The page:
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Doctor Ownership Shift  Signals Need for Education

AS IF CHANGES to the U.S. healthcare system in Washington and Springfield weren’t enough to consider, the reshaping of our professional environment could impact where we physicians work in the future.

A new report from the American Medical Association shows less than half of physicians now have an ownership stake in their own practices and an unprecedented number of doctors are now employees.

The AMA’s analysis on practice arrangements shows the share of patient care physicians with an ownership stake in their practices has dropped below 50% for the first time, falling to 47% last year, compared to 53% in 2012.

This trend has escalated as physicians sell their practices to larger health systems or young doctors coming out of residency decide they cannot afford to start their own practice. As a result, more physicians are becoming employees of hospitals, of larger practices or of healthcare companies.

The share of employed physicians rose to 47% in 2016 from 41.8% in 2012. And for younger doctors, it’s even less likely they will work for themselves, given that 65% of physicians under age 40 worked as employees in 2016. This is a continuing and significant drop from 2012 when just about half or 51% of doctors under the age of 40 were employees.

Such employment shifts are not something to be ignored. When you work for someone else or don’t have an ownership stake, it changes your beliefs in how you practice medicine.

What we don’t know is how the shift in workforce will impact patient care and continuity of care. One school of thought is that doctors could become less productive; indeed, myriad studies over the years show this is likely to occur.

Yet the Chicago Medical Society is not standing by, waiting passively. Our legislative priorities—such as working to ensure physicians have access to their patients by making sure lawmakers and policymakers address network adequacy—are critical.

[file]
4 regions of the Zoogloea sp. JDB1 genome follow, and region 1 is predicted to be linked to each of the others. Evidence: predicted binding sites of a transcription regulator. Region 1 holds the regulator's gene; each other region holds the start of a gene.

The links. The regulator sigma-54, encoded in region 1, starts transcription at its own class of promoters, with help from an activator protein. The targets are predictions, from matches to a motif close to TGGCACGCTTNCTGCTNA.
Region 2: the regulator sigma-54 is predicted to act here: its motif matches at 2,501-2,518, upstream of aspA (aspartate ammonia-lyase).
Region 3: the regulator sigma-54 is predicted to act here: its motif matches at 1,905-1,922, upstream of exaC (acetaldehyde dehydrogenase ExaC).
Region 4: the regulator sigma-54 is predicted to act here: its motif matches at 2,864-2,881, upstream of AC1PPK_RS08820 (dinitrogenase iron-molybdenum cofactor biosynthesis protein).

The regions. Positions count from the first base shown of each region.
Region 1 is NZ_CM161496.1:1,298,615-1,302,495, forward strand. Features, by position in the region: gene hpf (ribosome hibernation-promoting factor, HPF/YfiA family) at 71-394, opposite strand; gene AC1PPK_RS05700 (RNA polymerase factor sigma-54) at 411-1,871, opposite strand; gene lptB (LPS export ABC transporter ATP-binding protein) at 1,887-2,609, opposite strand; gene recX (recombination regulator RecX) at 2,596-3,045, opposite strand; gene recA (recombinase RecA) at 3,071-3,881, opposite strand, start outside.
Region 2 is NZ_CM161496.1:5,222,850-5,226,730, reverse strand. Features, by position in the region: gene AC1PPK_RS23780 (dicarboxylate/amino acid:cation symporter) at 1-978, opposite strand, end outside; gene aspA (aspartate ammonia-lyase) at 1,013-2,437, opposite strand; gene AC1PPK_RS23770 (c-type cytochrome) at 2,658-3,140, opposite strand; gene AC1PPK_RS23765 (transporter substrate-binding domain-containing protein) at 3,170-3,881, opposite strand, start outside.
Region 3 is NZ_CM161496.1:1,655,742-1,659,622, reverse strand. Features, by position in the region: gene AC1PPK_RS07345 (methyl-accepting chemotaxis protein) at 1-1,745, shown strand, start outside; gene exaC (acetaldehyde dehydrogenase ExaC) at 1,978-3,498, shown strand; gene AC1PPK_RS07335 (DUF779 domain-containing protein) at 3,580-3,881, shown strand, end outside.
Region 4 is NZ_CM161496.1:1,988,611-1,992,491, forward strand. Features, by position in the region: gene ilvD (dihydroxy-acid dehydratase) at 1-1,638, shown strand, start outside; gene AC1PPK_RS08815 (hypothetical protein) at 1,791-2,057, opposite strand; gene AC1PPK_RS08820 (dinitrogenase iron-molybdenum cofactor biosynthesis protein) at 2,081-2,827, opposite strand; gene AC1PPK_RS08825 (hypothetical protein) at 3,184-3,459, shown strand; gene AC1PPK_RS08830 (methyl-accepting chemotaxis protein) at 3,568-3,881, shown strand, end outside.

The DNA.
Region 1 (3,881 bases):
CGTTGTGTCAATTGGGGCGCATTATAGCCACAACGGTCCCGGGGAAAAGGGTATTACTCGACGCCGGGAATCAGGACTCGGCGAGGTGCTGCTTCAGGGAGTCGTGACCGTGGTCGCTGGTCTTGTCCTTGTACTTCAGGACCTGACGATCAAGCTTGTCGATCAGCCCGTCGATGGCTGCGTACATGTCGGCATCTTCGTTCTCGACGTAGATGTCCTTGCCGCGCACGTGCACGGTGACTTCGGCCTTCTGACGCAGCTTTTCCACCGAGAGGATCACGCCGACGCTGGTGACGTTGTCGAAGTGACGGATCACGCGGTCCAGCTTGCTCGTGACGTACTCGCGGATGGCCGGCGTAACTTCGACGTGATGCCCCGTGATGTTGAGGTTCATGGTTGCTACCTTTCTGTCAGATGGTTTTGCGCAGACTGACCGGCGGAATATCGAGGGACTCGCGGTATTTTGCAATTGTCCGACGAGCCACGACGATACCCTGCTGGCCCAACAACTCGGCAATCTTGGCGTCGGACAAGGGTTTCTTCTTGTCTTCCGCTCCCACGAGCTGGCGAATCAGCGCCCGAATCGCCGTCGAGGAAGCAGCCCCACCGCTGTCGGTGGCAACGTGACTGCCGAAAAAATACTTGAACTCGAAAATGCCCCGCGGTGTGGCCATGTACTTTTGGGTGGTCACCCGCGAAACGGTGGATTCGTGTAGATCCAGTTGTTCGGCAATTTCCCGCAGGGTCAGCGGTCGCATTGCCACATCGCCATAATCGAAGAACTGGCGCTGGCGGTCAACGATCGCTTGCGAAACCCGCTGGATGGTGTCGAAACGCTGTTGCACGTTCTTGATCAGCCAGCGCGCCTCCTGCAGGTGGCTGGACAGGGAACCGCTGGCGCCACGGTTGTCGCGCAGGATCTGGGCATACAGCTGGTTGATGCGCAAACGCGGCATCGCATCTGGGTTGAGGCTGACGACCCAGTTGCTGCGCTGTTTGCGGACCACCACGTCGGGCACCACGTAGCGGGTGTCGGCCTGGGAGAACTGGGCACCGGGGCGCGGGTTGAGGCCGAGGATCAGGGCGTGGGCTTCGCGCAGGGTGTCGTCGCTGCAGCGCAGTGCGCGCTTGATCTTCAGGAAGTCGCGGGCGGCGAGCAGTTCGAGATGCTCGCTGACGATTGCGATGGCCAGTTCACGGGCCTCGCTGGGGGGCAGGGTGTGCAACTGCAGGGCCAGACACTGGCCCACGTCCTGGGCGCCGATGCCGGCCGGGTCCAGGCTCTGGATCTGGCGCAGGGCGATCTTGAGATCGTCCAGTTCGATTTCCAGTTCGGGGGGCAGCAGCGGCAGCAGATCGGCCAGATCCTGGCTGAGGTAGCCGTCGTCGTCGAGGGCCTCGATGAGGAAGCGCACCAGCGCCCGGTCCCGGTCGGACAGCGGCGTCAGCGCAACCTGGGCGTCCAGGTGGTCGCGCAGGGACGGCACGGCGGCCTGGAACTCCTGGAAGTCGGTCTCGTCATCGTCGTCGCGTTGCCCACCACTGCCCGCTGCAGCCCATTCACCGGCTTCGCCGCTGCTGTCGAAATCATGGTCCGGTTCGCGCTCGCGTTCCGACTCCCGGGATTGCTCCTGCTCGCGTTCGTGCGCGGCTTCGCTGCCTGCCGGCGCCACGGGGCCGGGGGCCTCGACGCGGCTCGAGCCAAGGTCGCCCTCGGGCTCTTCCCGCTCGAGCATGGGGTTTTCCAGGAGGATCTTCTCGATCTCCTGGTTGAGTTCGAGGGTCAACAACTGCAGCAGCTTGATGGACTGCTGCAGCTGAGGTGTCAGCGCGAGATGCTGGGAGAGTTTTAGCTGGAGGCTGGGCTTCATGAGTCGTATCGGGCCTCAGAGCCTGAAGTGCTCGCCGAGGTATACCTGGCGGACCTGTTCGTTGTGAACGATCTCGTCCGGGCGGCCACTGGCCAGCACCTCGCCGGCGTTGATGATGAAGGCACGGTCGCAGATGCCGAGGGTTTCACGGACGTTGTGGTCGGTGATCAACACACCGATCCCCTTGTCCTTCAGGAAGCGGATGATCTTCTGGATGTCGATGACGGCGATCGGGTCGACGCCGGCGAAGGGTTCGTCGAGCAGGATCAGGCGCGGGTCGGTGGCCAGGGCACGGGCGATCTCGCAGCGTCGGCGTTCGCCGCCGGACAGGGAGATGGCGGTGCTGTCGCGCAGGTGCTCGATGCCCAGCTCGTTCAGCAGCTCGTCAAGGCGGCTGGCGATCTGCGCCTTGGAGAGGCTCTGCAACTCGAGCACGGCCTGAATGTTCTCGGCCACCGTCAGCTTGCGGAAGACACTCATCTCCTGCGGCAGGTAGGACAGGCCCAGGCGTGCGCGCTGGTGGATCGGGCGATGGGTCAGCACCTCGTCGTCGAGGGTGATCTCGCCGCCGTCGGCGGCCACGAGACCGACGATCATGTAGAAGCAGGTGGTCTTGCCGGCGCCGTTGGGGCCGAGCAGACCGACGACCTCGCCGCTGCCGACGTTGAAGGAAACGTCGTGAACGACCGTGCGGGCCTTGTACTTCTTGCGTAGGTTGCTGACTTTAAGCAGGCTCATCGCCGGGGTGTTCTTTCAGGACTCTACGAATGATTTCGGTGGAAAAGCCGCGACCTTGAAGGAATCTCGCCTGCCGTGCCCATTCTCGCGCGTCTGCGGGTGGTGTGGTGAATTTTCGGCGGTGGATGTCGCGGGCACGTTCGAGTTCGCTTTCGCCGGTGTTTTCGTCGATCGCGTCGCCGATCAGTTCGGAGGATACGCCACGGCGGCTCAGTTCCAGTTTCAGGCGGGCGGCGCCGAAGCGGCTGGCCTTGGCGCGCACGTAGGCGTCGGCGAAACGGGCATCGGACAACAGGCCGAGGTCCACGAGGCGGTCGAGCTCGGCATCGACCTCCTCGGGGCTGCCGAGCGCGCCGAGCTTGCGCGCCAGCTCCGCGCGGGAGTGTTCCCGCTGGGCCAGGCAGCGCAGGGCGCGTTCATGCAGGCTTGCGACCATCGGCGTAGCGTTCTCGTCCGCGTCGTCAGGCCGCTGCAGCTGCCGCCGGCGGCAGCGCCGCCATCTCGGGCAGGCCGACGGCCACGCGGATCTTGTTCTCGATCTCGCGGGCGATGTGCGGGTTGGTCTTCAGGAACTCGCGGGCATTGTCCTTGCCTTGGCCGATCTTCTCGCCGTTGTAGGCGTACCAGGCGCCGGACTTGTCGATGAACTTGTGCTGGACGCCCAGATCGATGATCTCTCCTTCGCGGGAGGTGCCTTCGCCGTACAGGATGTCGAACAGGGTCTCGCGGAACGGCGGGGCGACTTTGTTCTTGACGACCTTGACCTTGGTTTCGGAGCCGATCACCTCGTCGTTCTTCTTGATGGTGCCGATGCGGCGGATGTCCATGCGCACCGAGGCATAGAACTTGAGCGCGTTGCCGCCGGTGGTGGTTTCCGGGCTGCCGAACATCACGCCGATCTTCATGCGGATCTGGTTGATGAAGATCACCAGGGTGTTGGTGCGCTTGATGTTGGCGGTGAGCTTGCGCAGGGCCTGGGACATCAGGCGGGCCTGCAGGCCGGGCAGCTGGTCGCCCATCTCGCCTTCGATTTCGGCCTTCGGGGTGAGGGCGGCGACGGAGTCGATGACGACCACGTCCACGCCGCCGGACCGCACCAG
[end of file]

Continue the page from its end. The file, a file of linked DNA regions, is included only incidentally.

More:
Physicians who become employees could lose some autonomy and voice depending on their employer. As health insurers increasingly shift away from fee-for-service medicine to value-based models that reward quality and measure doctors, physicians could end up as winners or as losers. Employed physicians would have less control over their ability to remain employed if they didn’t score well, for example.

Ultimately, it’s about outcomes and providing the best care. Employers will want physicians to outperform the metrics. And if doctors don’t, there could be problems down the road. The move to value-based care is still in the early stages but it is moving quickly, particularly in the commercial sector, but also on the federal level with coming quality measures under the Medicare Access and CHIP Reauthorization Act of 2015, also known as MACRA.

As employment and payment models evolve, we are proceeding with our goals to educate one another and work together on advocacy through collaboration.

Please share your thoughts with the Chicago Medical Society so we can pursue these shared goals and better represent you.

Clarence W. Brown, Jr., MD

President, Chicago Medical Society

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